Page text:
When I walked down the steps toward the lower parking lot at work, I stopped in my tracks. There was suddenly a smirk pulling at the sides of my mouth. The smirk then evolved into a belly laugh. This being the first Tempo I had seen in a long time, I had to pull out my camera.
This wasn’t due to simply seeing an immaculate red Ford Tempo. What had me laughing was how my little sister had a twin to this Tempo and the events surrounding the atypical manner in which she sent it to its next owner.
Various circumstances prompted my sister getting a car sooner than planned. While she had been pining for a red Ford Escort, the proposition of getting a somewhat larger Tempo for the same price prompted my father to encourage her into a Tempo. At the time none of us knew, nor cared, there was a lot of shared DNA between the Escort and Tempo.
Like a host of other cars my family has purchased, the year old 1992 Tempo was purchased at Guetterman Motors in Cairo, Illinois. This was back when Cairo was nowhere near as depressing to see as it is now.
My sister has turned out okay, but it’s taken forty-four years for that to happen. Early on things seemed a little dicey. She wouldn’t talk until she was about eight with what little she did say being about how she was going to marry her Mr. Potato Head. My frustration with her behavior was often problematic for me in multiple ways. The worst was when I was seven and called her a jackass. Why our mother has such heartburn about that remains a mystery.
Despite any possible perceptions of intellectual deficit, my sister does possess a distinct degree of shrewd. When in first grade some little boy who had a crush on her tried to kiss her; she shamelessly led him on just so she could bite the hell out of his lip.
The day she picked up this Tempo, it being one of the bazillion “program cars” with around 20,000 miles flooding the market in those days, she somehow managed to lock the keys in the car – while it was running. How does one do this before getting off the dealer’s lot? It obviously involved a special sort of talent I did not inherit.
But to my sister’s credit, she is dissertation short of having a Piled higher and Deeper degree (Ph.D. for short) in geology. I suppose the piled higher part works well as she deals with boxes of rocks – and I suppose she is smarter than said box.
In 1994 I had been a student at the University of Missouri – Rolla for two years. My sister had started there in 1993. While Rolla is a relatively small town (about 20,000) my sister and I didn’t live that close in proximity, she being in the dormitories and me in an apartment. Thus, she had her Tempo there and I had my ’89 Mustang with its mighty fire-breathing 2.3 liter lump of lustful desire. As spring break approached, we realized our wildly divergent plans for our week off so we agreed to each taking their own car back home.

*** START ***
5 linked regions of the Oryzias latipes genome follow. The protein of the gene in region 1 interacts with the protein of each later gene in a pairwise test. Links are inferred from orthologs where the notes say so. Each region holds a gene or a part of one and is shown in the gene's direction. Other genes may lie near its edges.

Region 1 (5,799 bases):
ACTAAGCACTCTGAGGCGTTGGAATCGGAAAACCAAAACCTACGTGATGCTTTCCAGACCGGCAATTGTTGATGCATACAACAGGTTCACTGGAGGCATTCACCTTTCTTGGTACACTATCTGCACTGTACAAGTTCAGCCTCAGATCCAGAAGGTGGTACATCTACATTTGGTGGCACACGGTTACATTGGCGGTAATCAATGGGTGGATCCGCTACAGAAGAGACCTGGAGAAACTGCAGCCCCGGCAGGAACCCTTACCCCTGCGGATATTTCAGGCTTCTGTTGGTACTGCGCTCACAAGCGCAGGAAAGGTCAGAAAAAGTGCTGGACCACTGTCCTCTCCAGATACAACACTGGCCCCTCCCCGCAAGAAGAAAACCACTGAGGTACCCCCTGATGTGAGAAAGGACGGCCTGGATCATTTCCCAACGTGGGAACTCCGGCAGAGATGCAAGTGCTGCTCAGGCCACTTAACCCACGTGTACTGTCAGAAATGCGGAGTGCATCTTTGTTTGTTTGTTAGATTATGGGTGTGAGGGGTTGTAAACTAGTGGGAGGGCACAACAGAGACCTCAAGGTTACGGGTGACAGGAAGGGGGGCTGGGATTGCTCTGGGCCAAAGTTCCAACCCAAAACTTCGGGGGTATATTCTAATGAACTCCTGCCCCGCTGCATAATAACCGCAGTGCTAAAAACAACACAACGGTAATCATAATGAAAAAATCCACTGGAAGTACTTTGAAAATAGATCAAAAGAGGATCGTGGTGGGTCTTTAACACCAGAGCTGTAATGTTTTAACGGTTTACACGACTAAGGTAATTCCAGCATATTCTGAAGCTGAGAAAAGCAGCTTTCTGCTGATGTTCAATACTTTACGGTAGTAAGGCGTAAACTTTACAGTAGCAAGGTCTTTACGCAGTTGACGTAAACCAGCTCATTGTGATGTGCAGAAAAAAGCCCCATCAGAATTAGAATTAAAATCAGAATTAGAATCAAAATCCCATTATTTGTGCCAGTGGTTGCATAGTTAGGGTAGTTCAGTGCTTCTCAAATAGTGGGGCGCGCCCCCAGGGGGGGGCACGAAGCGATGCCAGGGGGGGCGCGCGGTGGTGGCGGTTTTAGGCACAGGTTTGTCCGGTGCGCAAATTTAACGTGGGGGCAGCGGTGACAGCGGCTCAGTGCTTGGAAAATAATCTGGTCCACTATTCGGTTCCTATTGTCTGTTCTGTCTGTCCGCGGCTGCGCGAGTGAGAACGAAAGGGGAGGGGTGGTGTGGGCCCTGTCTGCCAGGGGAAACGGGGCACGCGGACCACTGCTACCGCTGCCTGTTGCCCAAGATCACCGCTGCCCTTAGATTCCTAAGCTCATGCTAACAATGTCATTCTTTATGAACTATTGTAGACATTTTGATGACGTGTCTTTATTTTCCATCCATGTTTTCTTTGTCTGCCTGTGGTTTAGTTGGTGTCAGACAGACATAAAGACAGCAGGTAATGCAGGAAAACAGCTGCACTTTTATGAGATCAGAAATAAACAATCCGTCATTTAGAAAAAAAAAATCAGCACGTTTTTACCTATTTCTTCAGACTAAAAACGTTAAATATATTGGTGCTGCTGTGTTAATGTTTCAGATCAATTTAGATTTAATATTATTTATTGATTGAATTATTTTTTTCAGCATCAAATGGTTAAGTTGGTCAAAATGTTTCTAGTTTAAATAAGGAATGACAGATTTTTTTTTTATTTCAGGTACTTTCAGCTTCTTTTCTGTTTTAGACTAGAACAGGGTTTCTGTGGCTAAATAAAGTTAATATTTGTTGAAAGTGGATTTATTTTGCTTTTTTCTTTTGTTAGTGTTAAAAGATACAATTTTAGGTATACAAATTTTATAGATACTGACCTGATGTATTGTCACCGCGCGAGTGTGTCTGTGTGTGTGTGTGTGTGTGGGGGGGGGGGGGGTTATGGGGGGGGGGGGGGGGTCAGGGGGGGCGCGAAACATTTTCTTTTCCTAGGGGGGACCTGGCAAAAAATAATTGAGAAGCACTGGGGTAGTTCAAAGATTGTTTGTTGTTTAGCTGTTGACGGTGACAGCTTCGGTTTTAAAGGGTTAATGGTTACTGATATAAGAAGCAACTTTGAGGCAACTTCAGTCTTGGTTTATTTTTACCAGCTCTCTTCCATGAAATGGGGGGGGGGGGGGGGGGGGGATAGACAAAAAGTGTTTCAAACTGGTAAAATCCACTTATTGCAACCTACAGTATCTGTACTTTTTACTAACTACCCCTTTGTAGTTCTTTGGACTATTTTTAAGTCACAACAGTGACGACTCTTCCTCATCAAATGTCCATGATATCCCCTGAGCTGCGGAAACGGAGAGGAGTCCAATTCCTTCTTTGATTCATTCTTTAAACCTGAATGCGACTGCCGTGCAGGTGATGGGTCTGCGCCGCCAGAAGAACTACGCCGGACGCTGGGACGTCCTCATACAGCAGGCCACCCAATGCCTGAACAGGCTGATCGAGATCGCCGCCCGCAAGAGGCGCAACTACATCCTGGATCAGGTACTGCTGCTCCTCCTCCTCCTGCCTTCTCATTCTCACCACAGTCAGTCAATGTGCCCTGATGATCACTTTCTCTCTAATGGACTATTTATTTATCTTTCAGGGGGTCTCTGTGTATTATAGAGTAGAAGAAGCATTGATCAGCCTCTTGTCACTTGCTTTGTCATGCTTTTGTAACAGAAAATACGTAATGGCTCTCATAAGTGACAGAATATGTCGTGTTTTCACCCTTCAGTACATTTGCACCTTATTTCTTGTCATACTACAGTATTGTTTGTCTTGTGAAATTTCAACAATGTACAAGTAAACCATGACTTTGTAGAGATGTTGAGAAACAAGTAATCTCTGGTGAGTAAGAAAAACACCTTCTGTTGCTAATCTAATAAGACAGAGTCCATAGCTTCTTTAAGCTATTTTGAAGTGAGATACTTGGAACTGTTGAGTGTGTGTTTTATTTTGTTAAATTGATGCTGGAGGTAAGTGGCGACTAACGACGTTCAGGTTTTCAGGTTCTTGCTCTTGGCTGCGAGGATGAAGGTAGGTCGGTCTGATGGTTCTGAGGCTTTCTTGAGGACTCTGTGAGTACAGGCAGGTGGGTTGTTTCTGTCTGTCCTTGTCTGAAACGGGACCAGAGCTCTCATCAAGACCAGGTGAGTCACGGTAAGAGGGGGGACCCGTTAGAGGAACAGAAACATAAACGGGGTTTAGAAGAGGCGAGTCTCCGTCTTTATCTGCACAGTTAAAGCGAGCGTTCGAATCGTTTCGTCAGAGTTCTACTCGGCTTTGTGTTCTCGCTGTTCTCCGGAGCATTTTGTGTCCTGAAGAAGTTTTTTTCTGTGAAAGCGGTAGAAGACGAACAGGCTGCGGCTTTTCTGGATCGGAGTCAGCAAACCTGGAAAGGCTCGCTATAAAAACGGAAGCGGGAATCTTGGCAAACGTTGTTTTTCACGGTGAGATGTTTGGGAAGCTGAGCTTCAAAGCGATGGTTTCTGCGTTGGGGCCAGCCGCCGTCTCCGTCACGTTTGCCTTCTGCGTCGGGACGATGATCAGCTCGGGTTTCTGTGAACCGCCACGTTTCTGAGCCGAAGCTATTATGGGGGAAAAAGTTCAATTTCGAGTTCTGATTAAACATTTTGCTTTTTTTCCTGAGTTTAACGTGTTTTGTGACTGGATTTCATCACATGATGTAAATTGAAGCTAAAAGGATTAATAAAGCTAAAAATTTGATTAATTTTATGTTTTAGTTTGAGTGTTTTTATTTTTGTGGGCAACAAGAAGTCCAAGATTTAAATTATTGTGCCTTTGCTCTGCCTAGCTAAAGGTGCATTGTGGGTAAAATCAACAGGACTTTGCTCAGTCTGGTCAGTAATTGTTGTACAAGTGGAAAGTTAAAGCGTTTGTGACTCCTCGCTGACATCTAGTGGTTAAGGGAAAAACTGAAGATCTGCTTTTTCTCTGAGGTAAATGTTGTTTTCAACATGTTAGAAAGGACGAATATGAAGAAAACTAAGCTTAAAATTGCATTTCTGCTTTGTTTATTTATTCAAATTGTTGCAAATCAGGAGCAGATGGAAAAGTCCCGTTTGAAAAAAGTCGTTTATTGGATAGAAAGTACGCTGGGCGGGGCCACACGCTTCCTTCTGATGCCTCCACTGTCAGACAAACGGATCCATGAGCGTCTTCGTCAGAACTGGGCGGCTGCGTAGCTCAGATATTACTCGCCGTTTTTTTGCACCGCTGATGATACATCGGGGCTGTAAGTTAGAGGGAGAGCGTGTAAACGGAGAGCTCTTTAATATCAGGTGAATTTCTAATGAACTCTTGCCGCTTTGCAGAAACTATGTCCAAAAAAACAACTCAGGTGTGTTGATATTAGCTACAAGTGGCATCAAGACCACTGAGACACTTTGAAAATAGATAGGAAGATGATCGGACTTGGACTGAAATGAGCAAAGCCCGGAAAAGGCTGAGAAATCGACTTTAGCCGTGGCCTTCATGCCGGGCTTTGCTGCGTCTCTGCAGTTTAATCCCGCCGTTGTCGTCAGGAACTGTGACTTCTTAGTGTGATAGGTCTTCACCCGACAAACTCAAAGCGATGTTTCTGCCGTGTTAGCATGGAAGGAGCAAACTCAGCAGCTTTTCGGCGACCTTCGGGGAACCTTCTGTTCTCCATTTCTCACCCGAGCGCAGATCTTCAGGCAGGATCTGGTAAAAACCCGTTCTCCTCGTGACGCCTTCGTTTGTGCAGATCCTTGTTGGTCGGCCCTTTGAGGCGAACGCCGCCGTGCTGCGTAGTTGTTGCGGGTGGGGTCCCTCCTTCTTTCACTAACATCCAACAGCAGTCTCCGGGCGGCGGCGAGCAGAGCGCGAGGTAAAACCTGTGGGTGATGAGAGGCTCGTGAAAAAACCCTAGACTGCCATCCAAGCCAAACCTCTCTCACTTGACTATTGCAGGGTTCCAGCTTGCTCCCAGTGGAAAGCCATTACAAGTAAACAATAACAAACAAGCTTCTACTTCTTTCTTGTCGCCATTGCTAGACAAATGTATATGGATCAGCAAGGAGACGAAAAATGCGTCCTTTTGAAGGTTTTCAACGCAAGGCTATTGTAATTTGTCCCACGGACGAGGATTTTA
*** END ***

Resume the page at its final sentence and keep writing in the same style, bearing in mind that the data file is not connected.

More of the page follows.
She left about two hours before I did.
The route we took from Rolla required us to traverse Missouri Route 8 through the Mark Twain National Forest. This is a highly scenic drive with lots of hills and curves and it is truly a terrific road for those who enjoy a spirited drive. It also happens to have a 40 mile stretch through one of the more desolate areas of the state.
While tootling along in my Mustang, approaching curves at the point just below where my tires would protest, I rounded a curve to see a rollback truck, a highway patrolman, and a crunched Ford Tempo, all off the side of the road. Seeing the patrolman first, with him pointing at me to pull over, made me wonder how he’d clocked my speed.
Getting closer, I could see the Illinois plates on the Tempo and realized it was her who had been in a wreck. She was nowhere to be found and I was quickly getting nervous. I knew something was really amiss when the patrolman called me by my first name as I exited my Mustang.
Walking his way I could see my sister sitting in his car, crying. She had ran off the right edge of the road and a series of overcorrections had resulted in her leaving the roadway and rolling her Tempo. It had landed on the passenger side and her attempt to climb out had caused the door to come down and hit her head. As good fortune would have it, a local amateur race car driver who had been in similar predicaments had witnessed the spectacle and helped extricate her. He was gone by the time I arrived.